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Dr. Martin Fischer’s research focuses on exploring novel nonlinear optical contrast mechanisms for molecular imaging. Nonlinear optical microscopes can provide non-invasive, high-resolution, 3-dimensional images even in highly scattering environments such as biological tissue. Established contrast mechanisms, such as two-photon fluorescence or harmonic generation, can image a range of targets (such as autofluorescent markers or some connective tissue structure), but many of the most molecularly specific nonlinear interactions are harder to measure with power levels one might be willing to put on tissue. In order to use these previously inaccessible interactions as structural and molecular image contrasts we are developing ultrafast laser pulse shaping and pulse shape detection methods that dramatically enhance measurement sensitivity. Applications of these microscopy methods range from imaging biological tissue (mapping structure, endogenous tissue markers, or exogenous contrast agents) to characterization of nanomaterials (such as graphene and gold nanoparticles). The molecular contrast mechanisms we originally developed for biomedical imaging also provide pigment-specific signatures for paints used in historic artwork. Recently we have demonstrated that we can noninvasively image paint layers in historic paintings and we are currently developing microscopy techniques for use in art conservation and conservation science. Fischer is a research professor in the Departments of Chemistry and Physics.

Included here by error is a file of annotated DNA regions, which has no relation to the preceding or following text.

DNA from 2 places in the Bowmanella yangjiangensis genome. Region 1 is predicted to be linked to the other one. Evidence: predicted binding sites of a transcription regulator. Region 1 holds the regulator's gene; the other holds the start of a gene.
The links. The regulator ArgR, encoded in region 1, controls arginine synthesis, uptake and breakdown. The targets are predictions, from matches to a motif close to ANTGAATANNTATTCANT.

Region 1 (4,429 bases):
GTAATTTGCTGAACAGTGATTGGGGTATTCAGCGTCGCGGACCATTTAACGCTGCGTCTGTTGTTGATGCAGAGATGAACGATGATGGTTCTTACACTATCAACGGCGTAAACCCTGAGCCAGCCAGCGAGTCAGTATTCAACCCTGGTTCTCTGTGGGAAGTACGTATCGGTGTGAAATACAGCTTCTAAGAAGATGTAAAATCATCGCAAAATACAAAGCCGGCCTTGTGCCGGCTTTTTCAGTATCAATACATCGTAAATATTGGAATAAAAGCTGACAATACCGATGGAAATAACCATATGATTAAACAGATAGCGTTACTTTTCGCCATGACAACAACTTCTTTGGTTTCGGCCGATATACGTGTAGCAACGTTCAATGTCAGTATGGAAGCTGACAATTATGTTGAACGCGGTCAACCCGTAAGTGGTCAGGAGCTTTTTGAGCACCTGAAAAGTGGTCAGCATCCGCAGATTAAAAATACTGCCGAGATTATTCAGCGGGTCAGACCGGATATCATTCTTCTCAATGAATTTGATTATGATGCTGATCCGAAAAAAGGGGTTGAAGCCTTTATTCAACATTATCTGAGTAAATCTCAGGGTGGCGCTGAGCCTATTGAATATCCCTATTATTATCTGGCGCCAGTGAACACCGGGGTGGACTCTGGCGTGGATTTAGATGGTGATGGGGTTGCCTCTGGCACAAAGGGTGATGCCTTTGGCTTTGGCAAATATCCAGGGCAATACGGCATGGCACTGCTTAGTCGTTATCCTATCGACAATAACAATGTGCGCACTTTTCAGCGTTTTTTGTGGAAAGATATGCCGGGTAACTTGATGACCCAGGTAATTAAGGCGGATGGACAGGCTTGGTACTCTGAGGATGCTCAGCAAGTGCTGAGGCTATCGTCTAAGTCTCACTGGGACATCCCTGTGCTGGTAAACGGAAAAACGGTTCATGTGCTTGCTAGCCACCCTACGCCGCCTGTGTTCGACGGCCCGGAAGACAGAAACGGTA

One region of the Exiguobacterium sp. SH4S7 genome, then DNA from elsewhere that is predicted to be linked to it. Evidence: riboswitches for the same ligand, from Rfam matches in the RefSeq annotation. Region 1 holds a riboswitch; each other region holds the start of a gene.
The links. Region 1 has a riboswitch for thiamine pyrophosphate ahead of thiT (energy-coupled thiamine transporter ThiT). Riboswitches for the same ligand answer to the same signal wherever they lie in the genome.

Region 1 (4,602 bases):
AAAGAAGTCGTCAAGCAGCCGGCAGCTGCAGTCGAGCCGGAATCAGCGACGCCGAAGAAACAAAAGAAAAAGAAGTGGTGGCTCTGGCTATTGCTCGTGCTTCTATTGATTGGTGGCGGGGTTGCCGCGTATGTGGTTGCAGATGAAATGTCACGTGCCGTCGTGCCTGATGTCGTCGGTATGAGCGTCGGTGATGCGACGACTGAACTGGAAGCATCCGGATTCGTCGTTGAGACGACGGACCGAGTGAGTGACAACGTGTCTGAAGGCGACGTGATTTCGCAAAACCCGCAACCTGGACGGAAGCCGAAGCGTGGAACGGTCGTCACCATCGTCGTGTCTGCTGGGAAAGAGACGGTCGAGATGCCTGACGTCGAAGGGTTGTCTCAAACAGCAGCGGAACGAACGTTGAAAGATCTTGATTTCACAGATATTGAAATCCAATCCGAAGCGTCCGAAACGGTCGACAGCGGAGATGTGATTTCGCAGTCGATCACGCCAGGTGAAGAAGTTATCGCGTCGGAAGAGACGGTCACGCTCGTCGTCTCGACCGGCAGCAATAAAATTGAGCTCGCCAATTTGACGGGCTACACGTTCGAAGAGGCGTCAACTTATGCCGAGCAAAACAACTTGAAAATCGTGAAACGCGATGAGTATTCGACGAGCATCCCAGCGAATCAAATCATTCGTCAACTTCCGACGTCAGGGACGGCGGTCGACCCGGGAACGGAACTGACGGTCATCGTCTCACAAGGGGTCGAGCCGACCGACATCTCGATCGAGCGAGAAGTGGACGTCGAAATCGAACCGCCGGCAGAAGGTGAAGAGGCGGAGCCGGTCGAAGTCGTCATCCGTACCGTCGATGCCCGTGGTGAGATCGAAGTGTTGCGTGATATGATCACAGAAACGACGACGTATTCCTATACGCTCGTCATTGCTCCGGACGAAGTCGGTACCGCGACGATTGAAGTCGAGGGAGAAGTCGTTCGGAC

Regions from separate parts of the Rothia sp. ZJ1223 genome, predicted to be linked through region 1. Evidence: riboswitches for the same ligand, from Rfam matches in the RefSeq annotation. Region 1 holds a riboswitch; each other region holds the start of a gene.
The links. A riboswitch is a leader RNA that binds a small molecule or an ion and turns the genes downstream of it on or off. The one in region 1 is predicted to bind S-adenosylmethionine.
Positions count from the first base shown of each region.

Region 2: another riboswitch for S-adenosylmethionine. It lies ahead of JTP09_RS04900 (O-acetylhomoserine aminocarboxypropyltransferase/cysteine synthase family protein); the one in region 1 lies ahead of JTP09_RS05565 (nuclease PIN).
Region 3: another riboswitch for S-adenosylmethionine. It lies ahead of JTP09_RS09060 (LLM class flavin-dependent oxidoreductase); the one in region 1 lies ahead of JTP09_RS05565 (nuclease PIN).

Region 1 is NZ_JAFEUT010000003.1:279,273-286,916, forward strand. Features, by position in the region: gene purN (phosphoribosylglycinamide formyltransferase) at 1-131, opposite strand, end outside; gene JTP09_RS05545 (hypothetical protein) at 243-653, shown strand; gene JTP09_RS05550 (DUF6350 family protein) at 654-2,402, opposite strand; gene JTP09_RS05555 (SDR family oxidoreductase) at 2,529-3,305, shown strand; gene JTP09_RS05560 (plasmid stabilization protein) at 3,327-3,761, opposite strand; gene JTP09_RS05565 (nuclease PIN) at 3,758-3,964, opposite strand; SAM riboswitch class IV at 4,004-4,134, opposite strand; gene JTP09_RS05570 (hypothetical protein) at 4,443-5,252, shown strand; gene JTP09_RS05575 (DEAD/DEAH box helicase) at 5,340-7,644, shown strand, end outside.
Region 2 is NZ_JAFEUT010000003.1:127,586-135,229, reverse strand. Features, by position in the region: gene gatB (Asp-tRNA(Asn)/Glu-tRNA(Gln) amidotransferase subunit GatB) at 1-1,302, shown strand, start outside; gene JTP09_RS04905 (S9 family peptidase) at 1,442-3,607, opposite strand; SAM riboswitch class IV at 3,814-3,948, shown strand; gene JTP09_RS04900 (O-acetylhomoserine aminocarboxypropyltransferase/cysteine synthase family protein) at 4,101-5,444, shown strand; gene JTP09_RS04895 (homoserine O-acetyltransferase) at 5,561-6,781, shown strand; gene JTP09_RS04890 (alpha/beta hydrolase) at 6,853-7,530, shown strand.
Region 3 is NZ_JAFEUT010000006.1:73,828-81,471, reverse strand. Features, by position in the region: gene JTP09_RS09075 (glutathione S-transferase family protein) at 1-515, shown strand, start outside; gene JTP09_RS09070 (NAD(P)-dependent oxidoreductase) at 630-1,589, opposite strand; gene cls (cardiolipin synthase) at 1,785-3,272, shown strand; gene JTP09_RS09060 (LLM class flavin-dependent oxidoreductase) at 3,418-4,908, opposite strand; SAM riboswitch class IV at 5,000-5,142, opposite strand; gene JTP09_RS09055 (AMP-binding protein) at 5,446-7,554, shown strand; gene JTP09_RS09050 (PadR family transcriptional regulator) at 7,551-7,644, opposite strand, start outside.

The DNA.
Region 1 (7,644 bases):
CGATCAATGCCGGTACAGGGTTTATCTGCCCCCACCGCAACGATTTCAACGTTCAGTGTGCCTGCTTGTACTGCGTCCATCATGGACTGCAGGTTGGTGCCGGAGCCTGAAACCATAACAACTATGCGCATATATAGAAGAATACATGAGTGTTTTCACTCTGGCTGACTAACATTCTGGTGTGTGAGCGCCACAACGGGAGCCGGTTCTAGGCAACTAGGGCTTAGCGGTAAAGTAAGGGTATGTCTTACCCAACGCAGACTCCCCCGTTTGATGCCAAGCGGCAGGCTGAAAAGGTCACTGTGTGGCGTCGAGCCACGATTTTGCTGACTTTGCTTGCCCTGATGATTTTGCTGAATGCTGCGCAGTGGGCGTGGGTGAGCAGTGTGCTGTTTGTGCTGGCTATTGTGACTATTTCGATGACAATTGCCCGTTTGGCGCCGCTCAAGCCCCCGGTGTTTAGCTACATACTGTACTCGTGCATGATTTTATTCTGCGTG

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2216 French Family Science Center


Dr. David Grass’s research interests are novel nonlinear microscopy techniques such as pump-probe microscopy. Pump-probe microscopes not only provide image contrast, but also resolve the ultrafast excited state dynamics of the sample providing high chemical specificity. The broad range of nonlinear optical processes provides molecular contrast without the need for exogenous labels and thus preserves the local biochemical environment of the target molecules. Dr. Grass also focuses on experimental and data driven methods to analyze and interpret data from nonlinear microscopes to simplify usage of our advanced optical microscopes.

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2305 French Family Science Center